That claim is factually wrong on a couple of different levels. First, the closing remarks in Mark 16:9-20 -- the verses that many scholars believe are not part of the original text -- are not the first mention of Jesus' resurrection in the gospel of Mark. Just a few verses before that, there is a discussion of Jesus' resurrection:
He said to them, "Do not be afraid. You seek Jesus of Nazareth, who was crucified. He is risen. He is not here. See the place where they laid him. But go, tell his disciples and Peter that he is going before you to Galilee. There you shall see him, as he told you." (Mark 16:6-7)So if someone were to completely discard the questioned ending of Mark, it would not change the fact that Jesus was plainly stated to have risen in the earlier verses of the gospel of Mark. No matter what your view is about the questioned verses, either way the Gospel of Mark ends with Jesus having been raised from the dead.
Second, many scholars believe some of Paul's letters to be from an earlier date than the Gospel of Mark. It is a mistake to assume that the gospels were written earlier -- that they are the earliest information we have on Christian teaching -- simply because our New Testaments have the gospels collected in the front and the other writings behind. Jesus' resurrection is a key point in Paul's writings. Paul's letter to the Galatians may date to the late 40's or early 50's A.D.; Jesus' resurrection is mentioned in the very first verse of that letter. Paul's first letter to the Thessalonians also may have an early date, in the 50's A.D. Again, Paul does not get far into the letter before he proclaims Jesus' resurrection: "his [God's] Son from heaven, whom he raised from the dead -- Jesus" (1 Thessalonians 1:10). Paul's first letter to Corinth, again often dated to the 50's A.D., contains a lengthy discussion of resurrection and an early list of witnesses who had seen Jesus alive again after he was raised from the dead. Here are texts that many scholars believe to be the earliest Christian writings. Here are texts that most would agree were written in the lifetime of people who knew Jesus in person. And in them, time and again, there are clear references to Jesus' resurrection. There are even references to people still alive in that day who had seen him with their own eyes.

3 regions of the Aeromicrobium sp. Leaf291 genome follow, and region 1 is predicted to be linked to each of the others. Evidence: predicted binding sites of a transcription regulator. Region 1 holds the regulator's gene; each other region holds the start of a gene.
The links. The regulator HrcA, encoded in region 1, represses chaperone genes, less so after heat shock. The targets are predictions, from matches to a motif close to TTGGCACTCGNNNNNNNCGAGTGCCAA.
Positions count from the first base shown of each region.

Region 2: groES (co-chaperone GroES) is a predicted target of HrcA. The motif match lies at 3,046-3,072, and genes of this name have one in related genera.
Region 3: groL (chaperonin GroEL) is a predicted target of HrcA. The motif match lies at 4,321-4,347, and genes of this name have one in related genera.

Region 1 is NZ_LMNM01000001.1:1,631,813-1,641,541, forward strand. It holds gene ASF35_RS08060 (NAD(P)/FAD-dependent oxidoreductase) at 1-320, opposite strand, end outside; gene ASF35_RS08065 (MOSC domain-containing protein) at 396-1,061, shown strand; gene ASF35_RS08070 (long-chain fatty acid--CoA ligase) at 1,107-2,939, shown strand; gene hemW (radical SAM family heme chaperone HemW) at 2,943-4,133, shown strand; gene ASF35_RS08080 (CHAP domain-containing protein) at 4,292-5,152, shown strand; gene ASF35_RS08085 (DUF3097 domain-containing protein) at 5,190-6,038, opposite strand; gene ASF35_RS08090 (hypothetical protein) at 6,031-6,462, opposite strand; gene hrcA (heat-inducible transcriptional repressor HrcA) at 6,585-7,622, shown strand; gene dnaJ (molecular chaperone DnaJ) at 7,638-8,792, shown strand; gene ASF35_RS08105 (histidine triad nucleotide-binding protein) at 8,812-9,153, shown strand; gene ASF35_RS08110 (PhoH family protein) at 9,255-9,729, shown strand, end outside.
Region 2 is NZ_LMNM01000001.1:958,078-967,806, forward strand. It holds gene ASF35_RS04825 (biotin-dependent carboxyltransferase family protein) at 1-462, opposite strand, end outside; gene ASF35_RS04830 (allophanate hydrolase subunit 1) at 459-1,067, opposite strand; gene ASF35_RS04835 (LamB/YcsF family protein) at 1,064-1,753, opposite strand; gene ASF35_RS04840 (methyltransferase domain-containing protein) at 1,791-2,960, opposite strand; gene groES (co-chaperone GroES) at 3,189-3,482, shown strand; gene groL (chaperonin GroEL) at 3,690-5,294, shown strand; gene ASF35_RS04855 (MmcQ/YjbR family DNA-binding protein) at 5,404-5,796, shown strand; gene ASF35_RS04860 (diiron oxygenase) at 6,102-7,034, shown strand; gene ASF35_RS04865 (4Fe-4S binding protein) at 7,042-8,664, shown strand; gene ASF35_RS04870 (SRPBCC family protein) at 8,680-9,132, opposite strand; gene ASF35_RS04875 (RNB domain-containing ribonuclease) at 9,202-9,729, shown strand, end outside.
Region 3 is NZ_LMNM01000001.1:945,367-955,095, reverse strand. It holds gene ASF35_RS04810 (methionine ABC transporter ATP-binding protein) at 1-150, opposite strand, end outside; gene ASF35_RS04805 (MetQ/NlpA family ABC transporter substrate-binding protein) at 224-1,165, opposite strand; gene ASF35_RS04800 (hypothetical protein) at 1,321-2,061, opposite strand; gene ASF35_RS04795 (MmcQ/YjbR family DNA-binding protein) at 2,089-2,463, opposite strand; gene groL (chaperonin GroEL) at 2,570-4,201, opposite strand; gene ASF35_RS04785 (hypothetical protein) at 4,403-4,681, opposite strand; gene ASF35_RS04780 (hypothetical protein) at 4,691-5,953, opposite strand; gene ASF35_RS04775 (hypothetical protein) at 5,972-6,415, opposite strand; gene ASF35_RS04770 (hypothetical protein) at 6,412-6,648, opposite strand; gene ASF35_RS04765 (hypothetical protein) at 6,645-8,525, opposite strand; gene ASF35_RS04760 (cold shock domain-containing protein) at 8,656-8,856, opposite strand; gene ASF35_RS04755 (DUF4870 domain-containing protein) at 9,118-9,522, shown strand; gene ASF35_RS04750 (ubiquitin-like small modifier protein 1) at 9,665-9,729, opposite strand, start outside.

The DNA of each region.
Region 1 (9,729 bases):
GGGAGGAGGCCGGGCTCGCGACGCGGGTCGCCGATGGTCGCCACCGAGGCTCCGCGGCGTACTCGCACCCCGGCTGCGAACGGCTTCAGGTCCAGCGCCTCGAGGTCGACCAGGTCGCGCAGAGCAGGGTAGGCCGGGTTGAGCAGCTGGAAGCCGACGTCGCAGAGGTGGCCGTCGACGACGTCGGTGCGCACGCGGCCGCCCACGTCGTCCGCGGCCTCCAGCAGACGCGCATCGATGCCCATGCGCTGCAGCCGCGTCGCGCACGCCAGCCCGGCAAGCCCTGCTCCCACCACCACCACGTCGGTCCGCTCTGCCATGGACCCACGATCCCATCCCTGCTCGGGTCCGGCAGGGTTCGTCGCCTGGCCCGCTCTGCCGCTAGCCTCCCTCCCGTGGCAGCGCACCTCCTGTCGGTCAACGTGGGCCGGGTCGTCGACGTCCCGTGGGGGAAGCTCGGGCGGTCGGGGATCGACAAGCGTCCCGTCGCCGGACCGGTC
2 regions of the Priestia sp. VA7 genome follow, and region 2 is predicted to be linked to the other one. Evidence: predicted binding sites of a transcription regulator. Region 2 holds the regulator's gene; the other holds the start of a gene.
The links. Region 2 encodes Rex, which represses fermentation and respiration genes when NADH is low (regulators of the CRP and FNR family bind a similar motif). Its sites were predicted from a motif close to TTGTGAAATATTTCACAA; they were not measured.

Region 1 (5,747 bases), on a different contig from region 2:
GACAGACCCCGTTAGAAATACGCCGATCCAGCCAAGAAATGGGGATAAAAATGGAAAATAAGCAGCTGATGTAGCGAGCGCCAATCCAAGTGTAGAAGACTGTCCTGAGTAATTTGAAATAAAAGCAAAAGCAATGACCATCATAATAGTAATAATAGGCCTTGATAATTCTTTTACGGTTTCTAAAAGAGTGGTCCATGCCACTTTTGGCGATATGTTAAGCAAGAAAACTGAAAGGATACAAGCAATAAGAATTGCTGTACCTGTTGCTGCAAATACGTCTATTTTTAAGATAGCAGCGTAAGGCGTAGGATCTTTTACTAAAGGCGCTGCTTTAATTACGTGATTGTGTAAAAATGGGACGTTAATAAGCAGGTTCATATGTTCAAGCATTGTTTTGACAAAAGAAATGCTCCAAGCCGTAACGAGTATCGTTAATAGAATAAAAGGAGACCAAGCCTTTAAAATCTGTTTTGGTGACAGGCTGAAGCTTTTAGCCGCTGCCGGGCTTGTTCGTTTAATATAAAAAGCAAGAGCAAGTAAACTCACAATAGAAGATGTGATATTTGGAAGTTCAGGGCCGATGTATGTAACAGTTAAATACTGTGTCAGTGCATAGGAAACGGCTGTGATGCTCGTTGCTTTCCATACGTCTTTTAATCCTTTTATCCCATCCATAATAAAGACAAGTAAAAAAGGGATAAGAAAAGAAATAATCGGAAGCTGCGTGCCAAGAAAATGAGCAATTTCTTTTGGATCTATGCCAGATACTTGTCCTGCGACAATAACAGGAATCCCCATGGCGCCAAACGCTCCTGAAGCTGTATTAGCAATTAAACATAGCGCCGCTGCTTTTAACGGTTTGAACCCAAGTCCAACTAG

In short, when people say that the Gospel of Mark ended without a resurrection, they are mistaken. They may have confused the closing remarks with the earlier verses where the readers are told of Jesus' resurrection. Or they may not be aware of the earlier verses where the readers are told of Jesus' resurrection. And if the dates that scholars assign to Paul's letters are correct, the announcement of Jesus' resurrection went well back into the lifetimes of those who knew him in person.